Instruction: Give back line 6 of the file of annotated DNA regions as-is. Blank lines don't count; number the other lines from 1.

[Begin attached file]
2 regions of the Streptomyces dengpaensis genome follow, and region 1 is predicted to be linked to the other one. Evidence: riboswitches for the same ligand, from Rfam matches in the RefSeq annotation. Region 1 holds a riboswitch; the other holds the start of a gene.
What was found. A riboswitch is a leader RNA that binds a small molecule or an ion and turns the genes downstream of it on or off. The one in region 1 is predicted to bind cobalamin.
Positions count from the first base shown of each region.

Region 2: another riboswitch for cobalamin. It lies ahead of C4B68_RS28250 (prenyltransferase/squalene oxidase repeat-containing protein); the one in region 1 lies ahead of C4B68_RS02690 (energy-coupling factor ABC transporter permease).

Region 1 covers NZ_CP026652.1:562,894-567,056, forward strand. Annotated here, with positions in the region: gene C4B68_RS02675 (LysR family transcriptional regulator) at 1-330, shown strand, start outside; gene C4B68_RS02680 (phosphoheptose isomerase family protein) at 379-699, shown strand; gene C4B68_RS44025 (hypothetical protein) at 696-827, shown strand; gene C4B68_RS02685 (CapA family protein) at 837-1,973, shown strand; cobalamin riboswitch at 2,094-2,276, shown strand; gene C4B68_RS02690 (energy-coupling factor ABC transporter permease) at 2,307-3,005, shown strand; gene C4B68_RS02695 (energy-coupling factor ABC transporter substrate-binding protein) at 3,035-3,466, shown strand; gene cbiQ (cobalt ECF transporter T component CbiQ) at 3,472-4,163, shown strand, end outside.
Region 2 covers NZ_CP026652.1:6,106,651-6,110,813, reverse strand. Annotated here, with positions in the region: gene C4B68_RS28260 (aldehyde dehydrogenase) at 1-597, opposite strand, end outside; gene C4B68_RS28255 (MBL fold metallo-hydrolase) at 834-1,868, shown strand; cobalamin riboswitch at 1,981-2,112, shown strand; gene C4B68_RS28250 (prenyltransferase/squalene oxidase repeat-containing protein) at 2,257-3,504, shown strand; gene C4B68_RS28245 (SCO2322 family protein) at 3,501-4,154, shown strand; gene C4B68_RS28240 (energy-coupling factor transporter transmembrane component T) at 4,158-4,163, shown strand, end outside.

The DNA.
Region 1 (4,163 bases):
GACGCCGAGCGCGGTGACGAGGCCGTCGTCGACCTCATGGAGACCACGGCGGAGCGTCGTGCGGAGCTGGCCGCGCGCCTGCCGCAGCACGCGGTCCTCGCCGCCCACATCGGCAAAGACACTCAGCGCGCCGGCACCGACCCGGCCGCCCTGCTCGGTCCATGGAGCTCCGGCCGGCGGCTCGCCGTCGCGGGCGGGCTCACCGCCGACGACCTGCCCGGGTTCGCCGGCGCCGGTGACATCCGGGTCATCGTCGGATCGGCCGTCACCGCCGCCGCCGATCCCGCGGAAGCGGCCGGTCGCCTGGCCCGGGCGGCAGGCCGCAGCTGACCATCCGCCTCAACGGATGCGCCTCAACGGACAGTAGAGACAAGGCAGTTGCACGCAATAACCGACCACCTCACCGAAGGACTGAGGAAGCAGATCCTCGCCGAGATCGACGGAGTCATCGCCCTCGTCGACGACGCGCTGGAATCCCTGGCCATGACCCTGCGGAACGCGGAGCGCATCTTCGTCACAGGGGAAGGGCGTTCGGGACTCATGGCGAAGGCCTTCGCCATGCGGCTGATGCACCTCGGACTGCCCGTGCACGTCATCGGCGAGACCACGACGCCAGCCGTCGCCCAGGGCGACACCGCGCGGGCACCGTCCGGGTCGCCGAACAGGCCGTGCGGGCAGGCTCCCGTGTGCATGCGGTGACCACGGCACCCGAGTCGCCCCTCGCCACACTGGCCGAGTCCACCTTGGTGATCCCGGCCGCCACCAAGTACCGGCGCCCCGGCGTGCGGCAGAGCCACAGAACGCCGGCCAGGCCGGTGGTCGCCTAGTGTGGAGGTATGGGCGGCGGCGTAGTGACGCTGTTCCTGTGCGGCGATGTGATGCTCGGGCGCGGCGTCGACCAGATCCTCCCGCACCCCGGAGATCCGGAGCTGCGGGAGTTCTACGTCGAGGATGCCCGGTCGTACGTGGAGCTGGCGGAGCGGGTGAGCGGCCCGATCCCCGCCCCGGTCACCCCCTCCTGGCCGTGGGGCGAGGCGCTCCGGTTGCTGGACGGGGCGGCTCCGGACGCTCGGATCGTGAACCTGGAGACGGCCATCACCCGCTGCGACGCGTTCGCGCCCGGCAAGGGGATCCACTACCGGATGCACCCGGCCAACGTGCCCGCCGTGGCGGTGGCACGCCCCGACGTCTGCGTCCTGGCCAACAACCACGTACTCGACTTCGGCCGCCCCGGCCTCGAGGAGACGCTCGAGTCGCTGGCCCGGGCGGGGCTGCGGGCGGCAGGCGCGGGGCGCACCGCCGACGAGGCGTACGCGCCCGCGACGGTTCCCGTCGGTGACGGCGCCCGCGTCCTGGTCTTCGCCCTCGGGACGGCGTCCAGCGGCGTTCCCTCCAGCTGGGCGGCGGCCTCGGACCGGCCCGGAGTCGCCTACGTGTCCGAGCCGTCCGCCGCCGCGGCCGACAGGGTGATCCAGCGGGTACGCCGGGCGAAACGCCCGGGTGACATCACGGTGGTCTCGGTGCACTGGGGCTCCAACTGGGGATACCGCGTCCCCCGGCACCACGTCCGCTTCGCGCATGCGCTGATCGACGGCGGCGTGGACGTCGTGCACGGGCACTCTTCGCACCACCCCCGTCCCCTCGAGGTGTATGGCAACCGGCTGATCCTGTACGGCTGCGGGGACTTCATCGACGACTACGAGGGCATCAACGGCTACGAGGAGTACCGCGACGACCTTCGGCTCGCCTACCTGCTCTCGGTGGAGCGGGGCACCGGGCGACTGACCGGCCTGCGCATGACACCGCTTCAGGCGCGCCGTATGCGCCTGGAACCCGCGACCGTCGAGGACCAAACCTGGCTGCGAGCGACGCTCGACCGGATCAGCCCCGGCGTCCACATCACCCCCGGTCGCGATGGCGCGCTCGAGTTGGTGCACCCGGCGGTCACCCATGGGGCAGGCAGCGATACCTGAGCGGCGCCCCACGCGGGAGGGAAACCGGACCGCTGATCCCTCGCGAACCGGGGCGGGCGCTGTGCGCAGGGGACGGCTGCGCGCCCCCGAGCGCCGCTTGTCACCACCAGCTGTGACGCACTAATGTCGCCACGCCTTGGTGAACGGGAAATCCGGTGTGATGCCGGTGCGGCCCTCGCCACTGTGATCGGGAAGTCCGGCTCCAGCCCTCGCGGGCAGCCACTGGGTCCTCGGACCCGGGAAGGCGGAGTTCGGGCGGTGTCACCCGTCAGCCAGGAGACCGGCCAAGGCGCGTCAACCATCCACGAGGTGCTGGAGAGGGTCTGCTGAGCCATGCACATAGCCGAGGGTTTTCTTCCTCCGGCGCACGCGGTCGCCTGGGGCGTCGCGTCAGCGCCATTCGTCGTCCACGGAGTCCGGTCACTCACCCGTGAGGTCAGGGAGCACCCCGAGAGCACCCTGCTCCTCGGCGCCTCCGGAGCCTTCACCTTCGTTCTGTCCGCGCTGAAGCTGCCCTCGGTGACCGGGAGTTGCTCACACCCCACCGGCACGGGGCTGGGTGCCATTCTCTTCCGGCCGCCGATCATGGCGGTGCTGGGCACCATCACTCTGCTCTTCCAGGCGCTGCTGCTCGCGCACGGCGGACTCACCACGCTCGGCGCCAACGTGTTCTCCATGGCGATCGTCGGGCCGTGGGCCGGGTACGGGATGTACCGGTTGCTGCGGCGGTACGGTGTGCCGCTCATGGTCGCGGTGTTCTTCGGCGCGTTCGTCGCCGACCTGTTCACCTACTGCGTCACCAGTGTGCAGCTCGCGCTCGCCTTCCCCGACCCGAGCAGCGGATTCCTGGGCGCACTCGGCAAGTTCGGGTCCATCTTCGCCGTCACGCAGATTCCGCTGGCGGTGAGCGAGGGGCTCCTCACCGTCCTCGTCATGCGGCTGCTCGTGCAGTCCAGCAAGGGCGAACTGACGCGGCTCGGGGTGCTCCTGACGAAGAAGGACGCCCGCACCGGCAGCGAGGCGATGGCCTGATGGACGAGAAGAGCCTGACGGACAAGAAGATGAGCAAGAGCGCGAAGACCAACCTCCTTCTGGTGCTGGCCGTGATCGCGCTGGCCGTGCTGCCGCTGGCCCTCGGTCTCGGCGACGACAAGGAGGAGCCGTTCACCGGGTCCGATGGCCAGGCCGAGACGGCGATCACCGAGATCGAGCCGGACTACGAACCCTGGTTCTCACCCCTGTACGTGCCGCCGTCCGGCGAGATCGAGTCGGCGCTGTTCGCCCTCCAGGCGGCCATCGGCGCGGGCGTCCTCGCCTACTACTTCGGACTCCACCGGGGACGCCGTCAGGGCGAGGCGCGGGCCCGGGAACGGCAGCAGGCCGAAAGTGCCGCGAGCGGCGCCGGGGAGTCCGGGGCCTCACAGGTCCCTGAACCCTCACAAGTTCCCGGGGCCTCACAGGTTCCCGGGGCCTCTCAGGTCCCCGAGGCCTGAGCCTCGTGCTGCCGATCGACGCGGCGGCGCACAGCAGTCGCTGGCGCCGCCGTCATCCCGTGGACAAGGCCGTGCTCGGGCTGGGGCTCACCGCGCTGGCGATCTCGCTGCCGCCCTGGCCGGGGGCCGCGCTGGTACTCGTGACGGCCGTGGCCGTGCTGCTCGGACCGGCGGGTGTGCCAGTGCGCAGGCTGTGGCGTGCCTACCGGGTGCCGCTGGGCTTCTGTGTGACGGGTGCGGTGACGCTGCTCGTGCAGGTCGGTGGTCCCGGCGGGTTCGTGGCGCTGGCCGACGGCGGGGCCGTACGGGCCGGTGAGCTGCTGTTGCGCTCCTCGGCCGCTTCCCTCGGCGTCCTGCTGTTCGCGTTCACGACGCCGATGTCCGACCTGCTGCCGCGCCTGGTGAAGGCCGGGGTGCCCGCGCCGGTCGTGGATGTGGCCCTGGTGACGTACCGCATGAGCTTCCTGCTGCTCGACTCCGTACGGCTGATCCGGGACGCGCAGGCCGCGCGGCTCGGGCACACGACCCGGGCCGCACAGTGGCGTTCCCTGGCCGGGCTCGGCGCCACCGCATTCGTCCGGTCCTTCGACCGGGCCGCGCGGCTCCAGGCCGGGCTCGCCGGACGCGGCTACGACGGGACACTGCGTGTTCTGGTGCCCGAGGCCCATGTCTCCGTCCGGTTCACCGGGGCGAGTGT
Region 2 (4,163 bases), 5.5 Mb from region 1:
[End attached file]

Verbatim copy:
Region 2 covers NZ_CP026652.1:6,106,651-6,110,813, reverse strand. Annotated here, with positions in the region: gene C4B68_RS28260 (aldehyde dehydrogenase) at 1-597, opposite strand, end outside; gene C4B68_RS28255 (MBL fold metallo-hydrolase) at 834-1,868, shown strand; cobalamin riboswitch at 1,981-2,112, shown strand; gene C4B68_RS28250 (prenyltransferase/squalene oxidase repeat-containing protein) at 2,257-3,504, shown strand; gene C4B68_RS28245 (SCO2322 family protein) at 3,501-4,154, shown strand; gene C4B68_RS28240 (energy-coupling factor transporter transmembrane component T) at 4,158-4,163, shown strand, end outside.